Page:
Well, I think you're taking my point to its logical extreme.  I'm not saying that all things are subjective in an absolute sense. That would be silly.

Just because I believe in a largely subjectivist perspective in the arts doesn't mean that I don't believe in objectivity in other spheres.  For example, everyone judges politicians based on non-subjective factors -- things like the rate of unemployment, the condition of the economy, their ability to pass legislation that betters the lives of the citizens that they represent.  Similarly, we can easily argue about sports -- because sports are overflowing with statistics and data to prove (or disprove) our point.  In both of these cases, there are readily agreed upon sets of data that constitute success or non-success.

I would argue that art is different precisely because there are no pre-determined rules.  There are conventions and traditions.  But these are often overturned by revolutionary artists. Consider: the very things that we love about Van Gogh would never have been understood by the generations of artists who preceded him. They would have thought he was a charlatan or worse.  The same could be said about Ives or Schoenberg or ...  many, many artists.

Another reason that I think that the world of art is different -- and requires a more subjective point of view -- is that art doesn't serve an external, secondary purpose. We can judge a doctor's actions by asking ourselves, "How well does this doctor heal patients?"  We can judge an athlete's performance by how many wins she get, or a batting average, or how many tackles he makes.  As I mentioned above, we judge politicians based on many objective criteria that measures their success in governance.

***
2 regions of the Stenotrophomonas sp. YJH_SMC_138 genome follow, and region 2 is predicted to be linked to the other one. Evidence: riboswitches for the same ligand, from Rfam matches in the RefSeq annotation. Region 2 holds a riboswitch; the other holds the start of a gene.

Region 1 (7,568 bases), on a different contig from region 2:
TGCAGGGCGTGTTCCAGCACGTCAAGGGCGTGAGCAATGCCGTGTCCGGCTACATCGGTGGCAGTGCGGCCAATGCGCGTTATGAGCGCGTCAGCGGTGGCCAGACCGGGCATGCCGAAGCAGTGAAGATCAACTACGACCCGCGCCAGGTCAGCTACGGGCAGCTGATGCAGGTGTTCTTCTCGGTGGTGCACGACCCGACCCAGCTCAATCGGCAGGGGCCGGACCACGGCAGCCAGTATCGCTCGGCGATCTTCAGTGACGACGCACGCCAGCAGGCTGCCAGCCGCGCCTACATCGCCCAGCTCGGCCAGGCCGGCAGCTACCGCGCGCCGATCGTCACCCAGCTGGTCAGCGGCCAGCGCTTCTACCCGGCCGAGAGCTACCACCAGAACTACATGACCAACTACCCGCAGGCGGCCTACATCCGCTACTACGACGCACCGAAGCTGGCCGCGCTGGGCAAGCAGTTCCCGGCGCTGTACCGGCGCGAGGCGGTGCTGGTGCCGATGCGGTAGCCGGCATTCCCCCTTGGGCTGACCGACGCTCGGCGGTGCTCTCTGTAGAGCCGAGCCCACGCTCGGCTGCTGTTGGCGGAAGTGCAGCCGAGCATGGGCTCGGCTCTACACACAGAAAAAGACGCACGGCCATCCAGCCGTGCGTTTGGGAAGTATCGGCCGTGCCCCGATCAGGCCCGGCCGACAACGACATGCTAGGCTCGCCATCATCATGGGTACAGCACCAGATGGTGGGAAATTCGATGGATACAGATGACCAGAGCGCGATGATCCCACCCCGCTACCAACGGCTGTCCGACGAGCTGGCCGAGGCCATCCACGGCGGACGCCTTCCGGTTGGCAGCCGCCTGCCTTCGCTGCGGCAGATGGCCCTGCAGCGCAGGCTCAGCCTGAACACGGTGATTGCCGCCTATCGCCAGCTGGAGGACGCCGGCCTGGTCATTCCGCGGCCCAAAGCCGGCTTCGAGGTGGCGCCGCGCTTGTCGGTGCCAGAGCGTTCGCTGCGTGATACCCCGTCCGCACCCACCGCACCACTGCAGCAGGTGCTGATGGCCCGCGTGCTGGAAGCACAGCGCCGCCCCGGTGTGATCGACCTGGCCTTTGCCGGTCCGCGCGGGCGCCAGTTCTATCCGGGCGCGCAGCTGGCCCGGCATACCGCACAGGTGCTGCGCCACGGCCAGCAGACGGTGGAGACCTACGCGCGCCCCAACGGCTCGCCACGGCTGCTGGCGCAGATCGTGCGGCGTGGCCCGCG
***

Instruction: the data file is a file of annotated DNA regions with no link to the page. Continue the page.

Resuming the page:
But I think we have to evaluate art differently.  By what secondary or external criteria do we judge a piece of music?  Or a novel?  Or a film?  All of the objective stuff that we use is based on things within the world of art itself.  There's no secondary or external result.  The meaning of art comes from our experience of it; it's not the thing that matters, as much as our reaction to it.  And this sort of meaning is -- by definition -- subjective.  

Having studied Charles Ives and his music, I hear one thing when I listen to his music.  When my daughter hears the exact same music, she hears something very, very different -- much more dissonant, much more off-putting.  Even though we're hearing the exact the same music, our fundamental experience of the music couldn't be more different.  And it's factors inside my consciousness and inside her consciousness that make the experience of Ives' music so different for each of us. 

I know I'm running on and on -- but I think this is missed again and again when we talk about the music that we love so much.  We speak as if music were like chess or sports or other things with pre-determined rules and external measures.  But it isn't. 

So... to bring it all back around: For me, there's a HUGE difference between saying "Oscar Peterson's music is bad" and saying "Oscar Peterson's music doesn't do anything for me."

 

Then again, others may think that I'm making a mountain out of a molehill. ;) 

Edited by HutchFan